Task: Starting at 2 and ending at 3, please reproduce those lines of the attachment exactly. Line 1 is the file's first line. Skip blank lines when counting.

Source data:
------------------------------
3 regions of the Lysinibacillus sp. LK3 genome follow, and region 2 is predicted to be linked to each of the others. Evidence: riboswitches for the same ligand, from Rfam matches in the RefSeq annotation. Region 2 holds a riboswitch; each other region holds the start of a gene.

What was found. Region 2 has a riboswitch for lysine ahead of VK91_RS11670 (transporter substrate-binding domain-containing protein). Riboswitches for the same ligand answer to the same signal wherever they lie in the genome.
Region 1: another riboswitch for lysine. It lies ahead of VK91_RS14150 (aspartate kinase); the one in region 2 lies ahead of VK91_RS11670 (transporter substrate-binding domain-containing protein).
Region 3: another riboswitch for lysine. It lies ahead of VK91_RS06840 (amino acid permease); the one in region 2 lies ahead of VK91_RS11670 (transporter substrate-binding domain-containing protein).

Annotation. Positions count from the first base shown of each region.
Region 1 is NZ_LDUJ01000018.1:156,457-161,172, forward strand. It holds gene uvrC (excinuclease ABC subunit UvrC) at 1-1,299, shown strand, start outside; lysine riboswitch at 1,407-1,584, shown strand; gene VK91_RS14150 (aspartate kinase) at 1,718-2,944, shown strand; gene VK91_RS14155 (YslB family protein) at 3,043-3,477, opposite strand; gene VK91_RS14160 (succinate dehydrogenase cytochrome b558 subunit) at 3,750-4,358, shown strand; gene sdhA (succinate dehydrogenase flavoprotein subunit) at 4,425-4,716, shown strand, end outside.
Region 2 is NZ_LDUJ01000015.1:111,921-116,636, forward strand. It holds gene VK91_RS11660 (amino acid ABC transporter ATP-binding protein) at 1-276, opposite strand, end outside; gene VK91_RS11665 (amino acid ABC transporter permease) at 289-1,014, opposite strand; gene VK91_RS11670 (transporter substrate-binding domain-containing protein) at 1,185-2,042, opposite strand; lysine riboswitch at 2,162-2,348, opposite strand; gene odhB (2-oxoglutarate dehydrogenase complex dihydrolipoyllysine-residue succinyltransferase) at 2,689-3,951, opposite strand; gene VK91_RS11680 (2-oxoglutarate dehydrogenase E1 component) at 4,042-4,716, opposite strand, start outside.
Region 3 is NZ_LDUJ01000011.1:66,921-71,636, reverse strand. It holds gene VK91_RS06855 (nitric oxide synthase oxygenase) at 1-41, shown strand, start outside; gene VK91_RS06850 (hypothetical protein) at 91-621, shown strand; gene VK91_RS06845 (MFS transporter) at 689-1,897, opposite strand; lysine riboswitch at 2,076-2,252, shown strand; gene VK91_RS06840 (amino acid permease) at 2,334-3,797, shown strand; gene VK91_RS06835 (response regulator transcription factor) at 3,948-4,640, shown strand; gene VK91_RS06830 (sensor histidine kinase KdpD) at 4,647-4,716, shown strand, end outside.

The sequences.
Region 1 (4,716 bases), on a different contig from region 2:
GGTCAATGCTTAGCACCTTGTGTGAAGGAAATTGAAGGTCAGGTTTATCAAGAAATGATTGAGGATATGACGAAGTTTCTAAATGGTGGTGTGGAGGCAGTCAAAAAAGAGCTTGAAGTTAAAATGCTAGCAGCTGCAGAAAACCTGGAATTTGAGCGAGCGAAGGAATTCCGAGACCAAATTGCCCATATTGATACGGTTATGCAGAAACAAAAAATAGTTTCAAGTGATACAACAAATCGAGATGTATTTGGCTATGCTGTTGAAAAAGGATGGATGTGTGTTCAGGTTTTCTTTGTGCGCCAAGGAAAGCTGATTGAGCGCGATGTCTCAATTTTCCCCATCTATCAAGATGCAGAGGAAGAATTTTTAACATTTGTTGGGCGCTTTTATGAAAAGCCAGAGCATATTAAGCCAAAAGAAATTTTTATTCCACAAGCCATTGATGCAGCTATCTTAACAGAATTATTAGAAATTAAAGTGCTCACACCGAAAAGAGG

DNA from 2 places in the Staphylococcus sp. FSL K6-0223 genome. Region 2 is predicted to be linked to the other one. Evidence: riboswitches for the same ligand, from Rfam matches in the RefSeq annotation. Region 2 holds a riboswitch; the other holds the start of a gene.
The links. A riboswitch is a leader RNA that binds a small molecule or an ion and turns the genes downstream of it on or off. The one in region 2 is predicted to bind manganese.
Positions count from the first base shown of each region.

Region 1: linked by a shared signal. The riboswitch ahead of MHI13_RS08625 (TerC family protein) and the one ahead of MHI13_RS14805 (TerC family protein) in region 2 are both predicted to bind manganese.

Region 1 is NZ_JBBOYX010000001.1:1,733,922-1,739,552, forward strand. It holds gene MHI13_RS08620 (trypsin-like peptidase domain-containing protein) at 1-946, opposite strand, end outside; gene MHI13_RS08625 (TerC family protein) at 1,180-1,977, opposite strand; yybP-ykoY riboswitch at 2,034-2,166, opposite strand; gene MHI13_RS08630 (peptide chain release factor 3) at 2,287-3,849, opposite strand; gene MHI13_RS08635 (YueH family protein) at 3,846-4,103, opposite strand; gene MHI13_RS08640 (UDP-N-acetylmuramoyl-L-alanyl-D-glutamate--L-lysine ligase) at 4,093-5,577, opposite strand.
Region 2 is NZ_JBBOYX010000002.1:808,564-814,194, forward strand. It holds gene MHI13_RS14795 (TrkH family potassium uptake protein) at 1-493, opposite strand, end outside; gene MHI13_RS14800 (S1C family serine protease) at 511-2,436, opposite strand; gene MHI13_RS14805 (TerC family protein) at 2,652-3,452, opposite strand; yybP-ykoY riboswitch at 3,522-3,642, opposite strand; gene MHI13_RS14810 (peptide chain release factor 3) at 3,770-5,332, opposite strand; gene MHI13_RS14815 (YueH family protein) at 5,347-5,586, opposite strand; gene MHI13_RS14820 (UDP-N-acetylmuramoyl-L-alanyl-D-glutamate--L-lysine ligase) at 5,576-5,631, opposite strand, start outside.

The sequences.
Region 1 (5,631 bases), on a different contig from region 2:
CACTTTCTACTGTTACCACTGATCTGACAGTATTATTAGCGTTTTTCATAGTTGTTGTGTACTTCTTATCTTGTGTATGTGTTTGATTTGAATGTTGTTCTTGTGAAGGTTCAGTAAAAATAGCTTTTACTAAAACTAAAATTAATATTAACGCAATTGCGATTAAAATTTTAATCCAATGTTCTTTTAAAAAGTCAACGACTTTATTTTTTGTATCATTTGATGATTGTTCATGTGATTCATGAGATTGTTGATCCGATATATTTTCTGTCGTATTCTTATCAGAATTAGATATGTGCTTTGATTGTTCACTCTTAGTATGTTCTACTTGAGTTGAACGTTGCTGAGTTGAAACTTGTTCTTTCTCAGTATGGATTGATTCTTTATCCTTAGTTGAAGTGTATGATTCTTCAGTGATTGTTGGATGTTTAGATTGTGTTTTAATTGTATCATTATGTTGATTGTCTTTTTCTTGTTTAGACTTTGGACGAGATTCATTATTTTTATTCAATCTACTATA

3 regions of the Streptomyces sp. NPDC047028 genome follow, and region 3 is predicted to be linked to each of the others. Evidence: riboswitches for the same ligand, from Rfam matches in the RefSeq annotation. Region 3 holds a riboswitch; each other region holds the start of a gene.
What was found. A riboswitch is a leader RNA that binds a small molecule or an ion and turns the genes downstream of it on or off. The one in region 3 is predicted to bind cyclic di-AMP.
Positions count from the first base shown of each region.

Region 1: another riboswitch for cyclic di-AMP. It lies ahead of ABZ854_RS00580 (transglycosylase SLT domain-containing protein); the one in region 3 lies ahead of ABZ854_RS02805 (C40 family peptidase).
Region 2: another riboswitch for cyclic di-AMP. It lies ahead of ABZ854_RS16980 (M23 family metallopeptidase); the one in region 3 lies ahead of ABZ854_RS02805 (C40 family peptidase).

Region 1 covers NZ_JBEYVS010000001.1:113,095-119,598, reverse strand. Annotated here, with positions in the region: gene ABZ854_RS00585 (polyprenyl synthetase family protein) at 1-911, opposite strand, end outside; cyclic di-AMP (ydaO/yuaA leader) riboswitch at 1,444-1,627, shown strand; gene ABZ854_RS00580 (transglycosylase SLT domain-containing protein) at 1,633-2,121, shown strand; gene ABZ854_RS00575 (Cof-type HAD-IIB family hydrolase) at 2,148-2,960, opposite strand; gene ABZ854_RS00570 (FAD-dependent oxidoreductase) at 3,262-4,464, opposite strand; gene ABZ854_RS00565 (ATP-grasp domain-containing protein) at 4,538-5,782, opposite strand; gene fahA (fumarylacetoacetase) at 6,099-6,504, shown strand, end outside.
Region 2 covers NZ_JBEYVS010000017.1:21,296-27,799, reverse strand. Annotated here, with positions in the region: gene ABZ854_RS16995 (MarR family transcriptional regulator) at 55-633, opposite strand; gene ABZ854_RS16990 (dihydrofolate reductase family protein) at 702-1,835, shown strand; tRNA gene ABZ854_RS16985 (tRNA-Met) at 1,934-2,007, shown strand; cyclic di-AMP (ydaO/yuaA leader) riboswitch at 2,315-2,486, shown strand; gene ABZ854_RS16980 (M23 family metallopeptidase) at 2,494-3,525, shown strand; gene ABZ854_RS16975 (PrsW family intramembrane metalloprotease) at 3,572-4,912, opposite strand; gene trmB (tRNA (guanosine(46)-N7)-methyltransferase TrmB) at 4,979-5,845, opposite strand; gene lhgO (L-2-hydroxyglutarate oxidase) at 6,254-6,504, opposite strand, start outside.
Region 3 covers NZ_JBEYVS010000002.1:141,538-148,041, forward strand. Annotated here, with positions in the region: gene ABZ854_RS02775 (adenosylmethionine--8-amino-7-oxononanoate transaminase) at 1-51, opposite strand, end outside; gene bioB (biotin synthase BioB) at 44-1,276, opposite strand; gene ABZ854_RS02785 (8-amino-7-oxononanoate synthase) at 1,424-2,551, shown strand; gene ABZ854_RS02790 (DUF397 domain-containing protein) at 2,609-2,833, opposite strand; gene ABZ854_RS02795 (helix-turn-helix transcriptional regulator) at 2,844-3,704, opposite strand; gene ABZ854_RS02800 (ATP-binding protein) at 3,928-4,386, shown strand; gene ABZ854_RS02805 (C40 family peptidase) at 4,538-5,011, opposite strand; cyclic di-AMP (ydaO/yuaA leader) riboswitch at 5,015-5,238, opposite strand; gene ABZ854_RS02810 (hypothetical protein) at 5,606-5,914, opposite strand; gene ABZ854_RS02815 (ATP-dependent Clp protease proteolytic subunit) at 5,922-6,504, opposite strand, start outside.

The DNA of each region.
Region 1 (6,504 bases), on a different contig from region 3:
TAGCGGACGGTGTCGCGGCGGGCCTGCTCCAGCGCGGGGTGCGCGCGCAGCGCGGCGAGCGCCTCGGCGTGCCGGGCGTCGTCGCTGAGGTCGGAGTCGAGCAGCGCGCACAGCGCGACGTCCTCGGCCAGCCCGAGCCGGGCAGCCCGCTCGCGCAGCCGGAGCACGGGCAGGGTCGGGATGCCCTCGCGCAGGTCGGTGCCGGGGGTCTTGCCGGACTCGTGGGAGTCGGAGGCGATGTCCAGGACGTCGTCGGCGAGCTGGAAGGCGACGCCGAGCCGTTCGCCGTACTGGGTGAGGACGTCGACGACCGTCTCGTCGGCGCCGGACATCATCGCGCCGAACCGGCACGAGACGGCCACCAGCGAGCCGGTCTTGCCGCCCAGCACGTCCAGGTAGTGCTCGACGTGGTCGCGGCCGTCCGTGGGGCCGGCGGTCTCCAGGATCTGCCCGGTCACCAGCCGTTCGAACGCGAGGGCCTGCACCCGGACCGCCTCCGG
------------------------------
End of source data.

What was found. Region 2 has a riboswitch for lysine ahead of VK91_RS11670 (transporter substrate-binding domain-containing protein). Riboswitches for the same ligand answer to the same signal wherever they lie in the genome.
Region 1: another riboswitch for lysine. It lies ahead of VK91_RS14150 (aspartate kinase); the one in region 2 lies ahead of VK91_RS11670 (transporter substrate-binding domain-containing protein).